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  #1  
Old 06-19-2008, 08:35 AM
brian brian is offline
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Default Rex Agreement

Anyone else think this is probably the dumbest way to try and get cash out of your home?

Homeowners Offered New Way to Tap House's Equity - Real Estate * US * News * Story - MSNBC.com

While times are hard, sure, it can look like a "steal" - but your property is probably most people's largest investment they will ever make, and it's a long-term investment at that.

Which means cashing in part-equity now but selling a major stake in your investment just seems plain dumb to me:

Quote:
Under the Rex Agreement, a homeowner with a $500,000 house can get $71,429 now in exchange for a 50/50 split on the home's appreciation (or depreciation) going forward.

Over the last 20 years, single-family home prices have gone up 6.5 percent a year, according to industry data compiled by data360.org.

If the home appreciates 6.5 percent a year for 10 years, that means that in 2018, the home would be worth $938,568.

The homeowner would owe Rex $71,429 plus $219,284, half of the appreciation, for a total of $290,713.

If, instead, the homeowner borrowed $71,429 at 10 percent interest—higher than the current going rate for second mortgages for good credit risks — he would end up paying $41,844 in interest, for a grand total of $113,273.
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Old 06-19-2008, 04:08 PM
Jerrydill Jerrydill is offline
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Default Re: Rex Agreement

This sounds like a scam. People are taking advantage of the credit situation and it just isn't fair. Some people will enter into this trap to get out of debt. It's a short term decision. In the long-run they'll realize what they had done wrong.
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Old 06-19-2008, 04:37 PM
spencer24 spencer24 is offline
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Default Re: Rex Agreement

Quote:
Originally Posted by brian View Post
The homeowner would owe Rex $71,429 plus $219,284, half of the appreciation, for a total of $290,713.

Yes, but this is assuming that the real estate market will rise in the next 10 years. The way I see it homeowners will be lucky if 10 years from now their properties cost the same in nominal dollars as today.
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Old 06-19-2008, 05:20 PM
brian brian is offline
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Default Re: Rex Agreement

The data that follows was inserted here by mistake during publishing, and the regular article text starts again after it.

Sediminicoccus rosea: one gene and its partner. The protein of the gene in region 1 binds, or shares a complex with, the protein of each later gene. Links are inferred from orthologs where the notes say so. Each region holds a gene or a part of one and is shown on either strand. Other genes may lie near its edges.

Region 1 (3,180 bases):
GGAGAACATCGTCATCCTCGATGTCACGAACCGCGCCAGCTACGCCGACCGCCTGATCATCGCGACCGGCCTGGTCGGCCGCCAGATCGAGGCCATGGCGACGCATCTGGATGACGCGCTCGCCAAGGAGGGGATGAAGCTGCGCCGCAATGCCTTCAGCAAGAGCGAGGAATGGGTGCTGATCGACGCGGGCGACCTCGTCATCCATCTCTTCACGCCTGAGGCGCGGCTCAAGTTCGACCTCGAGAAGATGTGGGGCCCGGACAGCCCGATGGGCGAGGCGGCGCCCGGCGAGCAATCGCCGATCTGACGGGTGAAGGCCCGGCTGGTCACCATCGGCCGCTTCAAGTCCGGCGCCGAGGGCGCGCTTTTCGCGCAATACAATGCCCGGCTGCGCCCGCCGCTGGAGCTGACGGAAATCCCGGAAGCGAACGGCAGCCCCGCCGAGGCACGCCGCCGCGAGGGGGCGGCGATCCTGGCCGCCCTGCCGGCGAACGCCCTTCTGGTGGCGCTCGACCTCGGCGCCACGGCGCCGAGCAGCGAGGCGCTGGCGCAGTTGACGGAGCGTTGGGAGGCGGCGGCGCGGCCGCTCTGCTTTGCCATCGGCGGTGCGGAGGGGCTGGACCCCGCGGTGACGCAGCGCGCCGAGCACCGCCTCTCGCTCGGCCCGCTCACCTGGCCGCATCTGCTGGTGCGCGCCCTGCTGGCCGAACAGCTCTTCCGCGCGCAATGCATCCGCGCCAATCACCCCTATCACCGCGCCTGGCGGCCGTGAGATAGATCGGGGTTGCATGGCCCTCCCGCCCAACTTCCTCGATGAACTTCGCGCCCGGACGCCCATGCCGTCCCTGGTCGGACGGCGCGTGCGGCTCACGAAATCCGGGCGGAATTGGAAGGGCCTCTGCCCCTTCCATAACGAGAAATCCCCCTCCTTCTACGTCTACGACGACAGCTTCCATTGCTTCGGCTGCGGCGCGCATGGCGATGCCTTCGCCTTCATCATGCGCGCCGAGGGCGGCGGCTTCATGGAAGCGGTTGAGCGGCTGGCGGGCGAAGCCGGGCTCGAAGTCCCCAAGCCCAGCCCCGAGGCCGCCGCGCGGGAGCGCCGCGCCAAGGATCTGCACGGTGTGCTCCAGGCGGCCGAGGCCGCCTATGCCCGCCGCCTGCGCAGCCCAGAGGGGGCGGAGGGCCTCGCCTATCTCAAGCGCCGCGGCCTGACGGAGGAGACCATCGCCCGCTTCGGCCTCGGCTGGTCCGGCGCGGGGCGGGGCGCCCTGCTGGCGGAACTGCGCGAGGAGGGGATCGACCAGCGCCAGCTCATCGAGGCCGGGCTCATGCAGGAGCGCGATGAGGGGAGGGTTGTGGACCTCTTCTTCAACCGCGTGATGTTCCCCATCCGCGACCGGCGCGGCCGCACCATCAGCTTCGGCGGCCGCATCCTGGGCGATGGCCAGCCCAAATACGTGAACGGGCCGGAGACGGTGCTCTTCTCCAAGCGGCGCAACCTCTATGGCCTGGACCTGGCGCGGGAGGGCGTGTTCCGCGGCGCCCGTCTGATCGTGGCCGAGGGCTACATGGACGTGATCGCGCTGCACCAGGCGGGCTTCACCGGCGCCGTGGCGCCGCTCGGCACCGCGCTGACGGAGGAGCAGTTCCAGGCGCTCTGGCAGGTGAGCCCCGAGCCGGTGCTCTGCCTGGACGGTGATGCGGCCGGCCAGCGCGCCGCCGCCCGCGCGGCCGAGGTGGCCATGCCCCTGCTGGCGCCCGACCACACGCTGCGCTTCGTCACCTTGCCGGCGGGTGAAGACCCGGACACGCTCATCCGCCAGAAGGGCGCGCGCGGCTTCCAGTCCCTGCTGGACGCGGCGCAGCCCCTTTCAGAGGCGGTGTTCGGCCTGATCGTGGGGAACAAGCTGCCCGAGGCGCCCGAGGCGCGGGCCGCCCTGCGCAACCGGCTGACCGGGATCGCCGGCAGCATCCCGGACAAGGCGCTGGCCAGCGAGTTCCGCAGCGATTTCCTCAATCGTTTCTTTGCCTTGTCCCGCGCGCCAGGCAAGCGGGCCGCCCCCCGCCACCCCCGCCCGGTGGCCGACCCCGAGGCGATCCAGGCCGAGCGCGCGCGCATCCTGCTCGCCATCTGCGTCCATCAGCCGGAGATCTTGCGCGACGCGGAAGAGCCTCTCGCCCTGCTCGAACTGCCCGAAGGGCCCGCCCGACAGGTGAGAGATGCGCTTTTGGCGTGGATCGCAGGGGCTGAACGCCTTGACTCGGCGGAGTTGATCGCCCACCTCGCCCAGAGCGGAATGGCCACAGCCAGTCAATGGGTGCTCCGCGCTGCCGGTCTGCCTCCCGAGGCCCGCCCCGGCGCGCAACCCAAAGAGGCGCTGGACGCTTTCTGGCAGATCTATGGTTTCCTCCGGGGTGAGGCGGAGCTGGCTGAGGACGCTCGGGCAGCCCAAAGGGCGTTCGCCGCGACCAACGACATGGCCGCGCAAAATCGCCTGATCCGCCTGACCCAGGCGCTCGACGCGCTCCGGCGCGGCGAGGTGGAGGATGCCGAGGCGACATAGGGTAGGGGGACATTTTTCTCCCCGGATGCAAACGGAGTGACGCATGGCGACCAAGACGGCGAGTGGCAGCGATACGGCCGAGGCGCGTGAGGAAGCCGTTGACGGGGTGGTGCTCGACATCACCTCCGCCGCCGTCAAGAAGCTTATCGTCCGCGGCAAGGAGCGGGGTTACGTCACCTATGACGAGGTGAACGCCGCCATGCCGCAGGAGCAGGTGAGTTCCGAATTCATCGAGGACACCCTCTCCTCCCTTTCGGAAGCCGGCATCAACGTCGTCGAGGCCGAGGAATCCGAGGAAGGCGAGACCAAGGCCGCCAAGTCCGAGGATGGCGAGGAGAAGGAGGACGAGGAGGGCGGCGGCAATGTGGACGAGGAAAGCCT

True - but who buys a property just for 10 years?

It's a lifetime agreement that the Rex Agreement seeks to profit from, against the long-term interests of the home owner.

Just my 2c though.
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  #5  
Old 06-20-2008, 07:18 AM
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GarySpicuzza GarySpicuzza is offline
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Default Re: Rex Agreement

Quote:
Originally Posted by brian View Post
Anyone else think this is probably the dumbest way to try and get cash out of your home?
Yes, Brian I agree.

The lender is nothing more than a real estate investor and you can bet they set the starting value of the home on the very lowest end of the scale to lend less money on the low value but more equity will be shown at the end.

This violates two time tested money management laws:

1) Make your home a profitable investment.

2) Money flees from the person who would force it to impossible earnings or who follows the alluring advice of tricksters and schemers or who trusts it to their own inexperience and romantic desires for investments.

The bottom line is that you don't even know how much interest as percentage of the original loan amount you'll eventually pay. Will it be 6%, 11%, 2% 18%.... plus all the capital improvements you make to your home while you're living in it, pool, hot tub, patio, lawn, etc... all go to enhance the home's value for the direct benefit of the lender without them investing another dime or doing any of the work.

People are just flat out Stuck-On-Stupid when it comes to borrowing money anyway they can and the big money investors know that and take full advantage.

People aren't very good at 4th grade math either.

Then once the day traders playing stocks like a flea market swap meet get hold of this they'll convince you to take this loan put the proceeds in the market and walk away with a gazillion dollars the second Tuesday of next week!

It's Win-Win-Lose.
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Old 07-15-2008, 08:40 AM
rachael24 rachael24 is offline
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Default Re: Rex Agreement

Thanks for the explanation Gary...I agree that most people are stuck on stupid at borrowing.
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